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Published on July 20th, 2012 | by simeon

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Our Second Review of The Dark Knight Rises

Justin of our Phoenix office has given us his review of the latest Batman movie. NW VS SW in our Batman reviews yet both have high praise for the film.


There is a reason the term ‘edge of your seat’ is a cliché. Great filmmaking – no, something deeper than that – great storytelling has made this reaction a reality for ages. Yet, at this point most people do not consider it literal but instead just a tagline for thrilling experiences in general. You know you have found a truly great piece of entertainment when you see those around you react to the story on screen by literally making this cliché play out physically. The classics are known to so because they can overwhelm the defenses of the audience. They can make you suspend your disbelief regardless of how analytical or skeptical you are. “The Dark Knight Rises”, the final installment in the much praised rebooted Batman film franchise by Christopher Nolan, accomplishes this throughout. And while the finale for the franchise has some notable flaws it ends up soaring, perhaps even higher, than its predecessors. With this conclusion Nolan has solidified the new Batman trilogy as one of the greatest in filmmaking history. It will now, without a doubt, mingle with the legends – like the original “Star Wars” or “Lord of the Rings”.

It has been eight years since the conclusion of “The Dark Knight” and the hunt for Batman by the police (for the killing of Harvey Dent) has sent him into retirement. The “Harvey Dent Act”, a piece of legislation passed to assist law enforcement in cracking down on Gotham crime has made the city into a relatively peaceful place. Bruce Wayne (Christian Bale), having given up the cape and cowl, has become a recluse in his own home – hobbling around due to past scars and injuries sustained in his crime fighting days. The Recession has hit the city hard but there are those who maintain their wealth. A new cat burglar – better known as Catwoman (Anne Hathaway) preys on the rich while a new terrorist in town, Bane (Tom Hardy), rallies the poor and oppressed to threaten Gotham. Other major characters interweave throughout the narrative, like the returning Alfred Pennyworth (Michael Caine), Lucius Fox (Morrigan Freeman), and Commissioner Gordon (Garry Oldman), as well as newcomers Officer John Blake (Joseph Gordon Levitt) and Miranda Tate (Marion Cotillard).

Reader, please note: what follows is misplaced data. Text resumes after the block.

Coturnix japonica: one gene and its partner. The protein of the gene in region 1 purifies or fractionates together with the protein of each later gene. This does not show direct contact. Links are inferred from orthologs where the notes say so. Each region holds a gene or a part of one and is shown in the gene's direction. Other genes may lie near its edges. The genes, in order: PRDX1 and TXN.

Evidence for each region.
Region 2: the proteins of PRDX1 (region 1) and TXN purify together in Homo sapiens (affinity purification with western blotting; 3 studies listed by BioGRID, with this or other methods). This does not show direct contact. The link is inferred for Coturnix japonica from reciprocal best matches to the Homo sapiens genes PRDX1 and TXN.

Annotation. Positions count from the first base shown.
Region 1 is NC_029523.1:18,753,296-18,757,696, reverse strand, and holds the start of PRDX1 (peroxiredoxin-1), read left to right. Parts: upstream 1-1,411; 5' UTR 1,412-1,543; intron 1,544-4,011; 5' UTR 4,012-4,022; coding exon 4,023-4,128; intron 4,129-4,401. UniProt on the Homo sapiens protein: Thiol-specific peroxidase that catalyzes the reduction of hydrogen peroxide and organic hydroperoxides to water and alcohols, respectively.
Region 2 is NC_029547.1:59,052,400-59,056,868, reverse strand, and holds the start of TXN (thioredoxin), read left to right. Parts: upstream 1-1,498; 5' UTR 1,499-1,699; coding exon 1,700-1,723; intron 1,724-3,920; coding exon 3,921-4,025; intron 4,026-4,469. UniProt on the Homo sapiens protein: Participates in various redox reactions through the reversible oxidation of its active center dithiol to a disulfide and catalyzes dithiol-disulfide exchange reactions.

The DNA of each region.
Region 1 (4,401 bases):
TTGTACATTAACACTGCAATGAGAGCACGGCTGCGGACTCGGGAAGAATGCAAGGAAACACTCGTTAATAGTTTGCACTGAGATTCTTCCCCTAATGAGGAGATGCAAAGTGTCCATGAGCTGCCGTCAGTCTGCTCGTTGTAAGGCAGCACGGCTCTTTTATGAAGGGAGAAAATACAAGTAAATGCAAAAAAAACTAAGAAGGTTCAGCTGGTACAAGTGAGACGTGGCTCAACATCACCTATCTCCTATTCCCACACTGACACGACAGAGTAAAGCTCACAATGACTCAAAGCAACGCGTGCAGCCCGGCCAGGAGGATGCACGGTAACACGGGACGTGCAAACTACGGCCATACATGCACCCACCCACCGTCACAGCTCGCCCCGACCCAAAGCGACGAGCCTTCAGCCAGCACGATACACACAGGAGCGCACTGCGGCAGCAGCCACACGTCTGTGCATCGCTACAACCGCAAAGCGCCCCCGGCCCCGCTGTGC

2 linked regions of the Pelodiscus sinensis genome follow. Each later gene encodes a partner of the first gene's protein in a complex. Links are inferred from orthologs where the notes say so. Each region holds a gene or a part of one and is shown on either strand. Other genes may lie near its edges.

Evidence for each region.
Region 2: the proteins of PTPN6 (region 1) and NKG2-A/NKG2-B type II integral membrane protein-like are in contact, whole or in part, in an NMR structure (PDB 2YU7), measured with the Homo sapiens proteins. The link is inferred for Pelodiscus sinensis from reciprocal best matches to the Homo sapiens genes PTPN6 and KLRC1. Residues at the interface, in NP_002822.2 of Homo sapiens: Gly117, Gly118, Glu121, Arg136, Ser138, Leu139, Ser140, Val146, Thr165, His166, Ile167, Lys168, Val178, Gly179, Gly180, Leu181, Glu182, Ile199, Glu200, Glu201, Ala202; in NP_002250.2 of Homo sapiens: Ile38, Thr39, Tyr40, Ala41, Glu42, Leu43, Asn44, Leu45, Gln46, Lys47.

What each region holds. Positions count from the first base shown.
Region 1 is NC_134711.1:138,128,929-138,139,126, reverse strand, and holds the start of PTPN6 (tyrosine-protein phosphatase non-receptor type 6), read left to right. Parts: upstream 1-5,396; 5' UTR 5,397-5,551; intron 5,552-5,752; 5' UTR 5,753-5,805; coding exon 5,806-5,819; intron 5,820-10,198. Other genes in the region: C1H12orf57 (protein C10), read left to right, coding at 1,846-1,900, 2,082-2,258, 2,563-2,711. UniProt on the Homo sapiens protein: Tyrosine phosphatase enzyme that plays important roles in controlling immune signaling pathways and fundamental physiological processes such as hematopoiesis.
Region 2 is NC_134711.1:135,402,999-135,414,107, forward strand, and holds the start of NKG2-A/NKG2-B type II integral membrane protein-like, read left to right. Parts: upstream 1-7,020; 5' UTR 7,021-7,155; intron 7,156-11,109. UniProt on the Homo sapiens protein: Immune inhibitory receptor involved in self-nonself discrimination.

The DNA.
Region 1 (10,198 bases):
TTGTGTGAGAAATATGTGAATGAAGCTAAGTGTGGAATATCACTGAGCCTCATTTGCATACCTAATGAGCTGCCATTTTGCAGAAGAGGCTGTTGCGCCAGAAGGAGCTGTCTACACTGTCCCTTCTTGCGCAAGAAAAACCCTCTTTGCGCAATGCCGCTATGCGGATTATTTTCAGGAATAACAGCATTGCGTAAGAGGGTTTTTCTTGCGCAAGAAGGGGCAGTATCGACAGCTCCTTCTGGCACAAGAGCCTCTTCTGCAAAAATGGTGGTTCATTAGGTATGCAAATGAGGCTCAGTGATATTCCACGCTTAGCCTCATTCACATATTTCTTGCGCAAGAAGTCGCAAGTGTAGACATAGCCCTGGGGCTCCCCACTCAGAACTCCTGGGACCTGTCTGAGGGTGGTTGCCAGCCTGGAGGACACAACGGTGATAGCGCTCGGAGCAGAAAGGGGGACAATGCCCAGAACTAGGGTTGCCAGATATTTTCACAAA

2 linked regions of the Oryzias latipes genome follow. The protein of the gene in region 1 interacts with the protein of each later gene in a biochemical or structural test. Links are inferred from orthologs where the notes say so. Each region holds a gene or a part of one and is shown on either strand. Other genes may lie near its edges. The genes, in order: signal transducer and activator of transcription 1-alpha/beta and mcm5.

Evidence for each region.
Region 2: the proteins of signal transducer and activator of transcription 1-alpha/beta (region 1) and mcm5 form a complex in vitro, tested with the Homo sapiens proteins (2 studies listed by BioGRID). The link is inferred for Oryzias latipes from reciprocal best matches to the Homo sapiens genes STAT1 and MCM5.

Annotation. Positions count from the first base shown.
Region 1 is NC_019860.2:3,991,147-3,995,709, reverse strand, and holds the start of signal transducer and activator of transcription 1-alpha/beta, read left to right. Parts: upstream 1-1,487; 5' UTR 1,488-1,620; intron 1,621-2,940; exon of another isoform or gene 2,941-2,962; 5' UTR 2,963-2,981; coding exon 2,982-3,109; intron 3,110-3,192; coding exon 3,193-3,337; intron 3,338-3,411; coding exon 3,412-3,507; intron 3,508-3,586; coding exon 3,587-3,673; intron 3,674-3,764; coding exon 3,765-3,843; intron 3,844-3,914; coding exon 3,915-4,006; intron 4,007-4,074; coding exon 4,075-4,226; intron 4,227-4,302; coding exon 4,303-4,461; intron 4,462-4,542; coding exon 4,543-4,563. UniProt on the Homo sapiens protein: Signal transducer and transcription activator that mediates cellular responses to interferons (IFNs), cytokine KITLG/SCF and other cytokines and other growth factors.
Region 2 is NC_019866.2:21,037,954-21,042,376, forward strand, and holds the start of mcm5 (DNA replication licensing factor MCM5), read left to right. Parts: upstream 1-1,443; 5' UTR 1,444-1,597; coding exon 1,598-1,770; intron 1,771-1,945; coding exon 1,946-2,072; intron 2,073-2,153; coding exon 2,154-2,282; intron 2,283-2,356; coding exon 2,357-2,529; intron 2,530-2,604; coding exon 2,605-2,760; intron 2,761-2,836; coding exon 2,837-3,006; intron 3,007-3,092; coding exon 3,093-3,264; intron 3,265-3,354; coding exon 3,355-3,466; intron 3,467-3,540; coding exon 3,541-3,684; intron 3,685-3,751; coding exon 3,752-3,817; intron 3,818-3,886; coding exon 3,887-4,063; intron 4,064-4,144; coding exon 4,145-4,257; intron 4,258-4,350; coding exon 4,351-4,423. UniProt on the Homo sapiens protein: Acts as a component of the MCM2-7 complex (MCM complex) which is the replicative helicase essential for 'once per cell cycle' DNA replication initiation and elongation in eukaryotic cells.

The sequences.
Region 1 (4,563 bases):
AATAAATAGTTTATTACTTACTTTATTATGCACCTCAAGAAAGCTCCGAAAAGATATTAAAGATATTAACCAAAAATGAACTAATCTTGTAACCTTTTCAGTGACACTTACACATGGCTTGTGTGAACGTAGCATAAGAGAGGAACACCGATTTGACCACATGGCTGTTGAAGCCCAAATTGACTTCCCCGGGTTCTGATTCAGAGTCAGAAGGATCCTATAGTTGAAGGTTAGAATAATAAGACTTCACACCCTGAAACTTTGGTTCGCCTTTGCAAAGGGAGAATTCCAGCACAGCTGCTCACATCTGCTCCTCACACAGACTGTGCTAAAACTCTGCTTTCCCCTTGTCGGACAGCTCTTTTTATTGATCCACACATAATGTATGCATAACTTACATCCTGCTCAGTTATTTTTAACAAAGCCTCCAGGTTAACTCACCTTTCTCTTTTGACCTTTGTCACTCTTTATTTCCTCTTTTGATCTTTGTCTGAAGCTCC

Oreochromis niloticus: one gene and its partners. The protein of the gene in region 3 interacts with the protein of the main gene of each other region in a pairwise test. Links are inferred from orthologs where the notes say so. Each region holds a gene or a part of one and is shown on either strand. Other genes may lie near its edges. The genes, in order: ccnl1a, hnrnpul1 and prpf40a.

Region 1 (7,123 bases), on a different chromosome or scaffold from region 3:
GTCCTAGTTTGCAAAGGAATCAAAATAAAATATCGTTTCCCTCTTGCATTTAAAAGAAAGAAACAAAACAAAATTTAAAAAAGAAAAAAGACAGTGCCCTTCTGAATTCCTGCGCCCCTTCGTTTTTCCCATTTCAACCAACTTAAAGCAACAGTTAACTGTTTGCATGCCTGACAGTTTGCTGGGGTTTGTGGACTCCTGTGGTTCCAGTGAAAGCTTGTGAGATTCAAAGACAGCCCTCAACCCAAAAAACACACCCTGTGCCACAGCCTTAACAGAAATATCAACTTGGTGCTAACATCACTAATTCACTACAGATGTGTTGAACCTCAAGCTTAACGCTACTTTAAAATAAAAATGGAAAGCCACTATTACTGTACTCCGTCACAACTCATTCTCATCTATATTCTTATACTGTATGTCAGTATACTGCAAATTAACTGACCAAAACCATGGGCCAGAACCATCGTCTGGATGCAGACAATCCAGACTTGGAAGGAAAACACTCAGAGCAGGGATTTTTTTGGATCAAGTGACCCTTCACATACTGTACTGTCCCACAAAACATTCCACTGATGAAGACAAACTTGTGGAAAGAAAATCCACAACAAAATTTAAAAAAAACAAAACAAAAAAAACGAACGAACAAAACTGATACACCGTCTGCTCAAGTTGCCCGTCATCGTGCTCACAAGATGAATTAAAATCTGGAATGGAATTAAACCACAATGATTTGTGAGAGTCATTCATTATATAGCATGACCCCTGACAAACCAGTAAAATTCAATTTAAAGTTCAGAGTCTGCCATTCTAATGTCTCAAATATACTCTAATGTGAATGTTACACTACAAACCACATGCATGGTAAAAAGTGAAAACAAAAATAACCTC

The only issue that lies in the film is in its first act. In fact, the premise itself proves to be quite problematic because it is almost sacrificed to the film’s pacing. Much like its predecessor, this movie moves along at a speedy pace from the start. Yet “The Dark Knight” handled its crescendo into its quick pacing in a bit more even matter. It has been eight years since the conclusion of the previous film’s events, yet what has happened between then and now is not a point of focus. What is problematic about this is that what we learn about the state of affairs in Gotham is only in passing, hidden in mere snippets of dialogue between various characters.

It is understandable due to the fact that the film handles so many plots and characters that it needs to get things going quickly. If the first act was perfect, the film would be over three hours long. But at the same time, the immersion into Gotham requires much more slow-paced exposition than what is here. The first two films eased into it, letting us know exactly what Gotham is like in the time period of the respected films. In the case of “The Dark Knight”, we got ample time to discover exactly how Batman has changed the state of Gotham. As said, in this film we only hear about the changes in small moments of dialogue. We are not shown, but instead told. John Blake, who ends up having one of the most compelling stories in the franchise, has a fairly wobbly introduction because his backstory is nestled between major plot movements.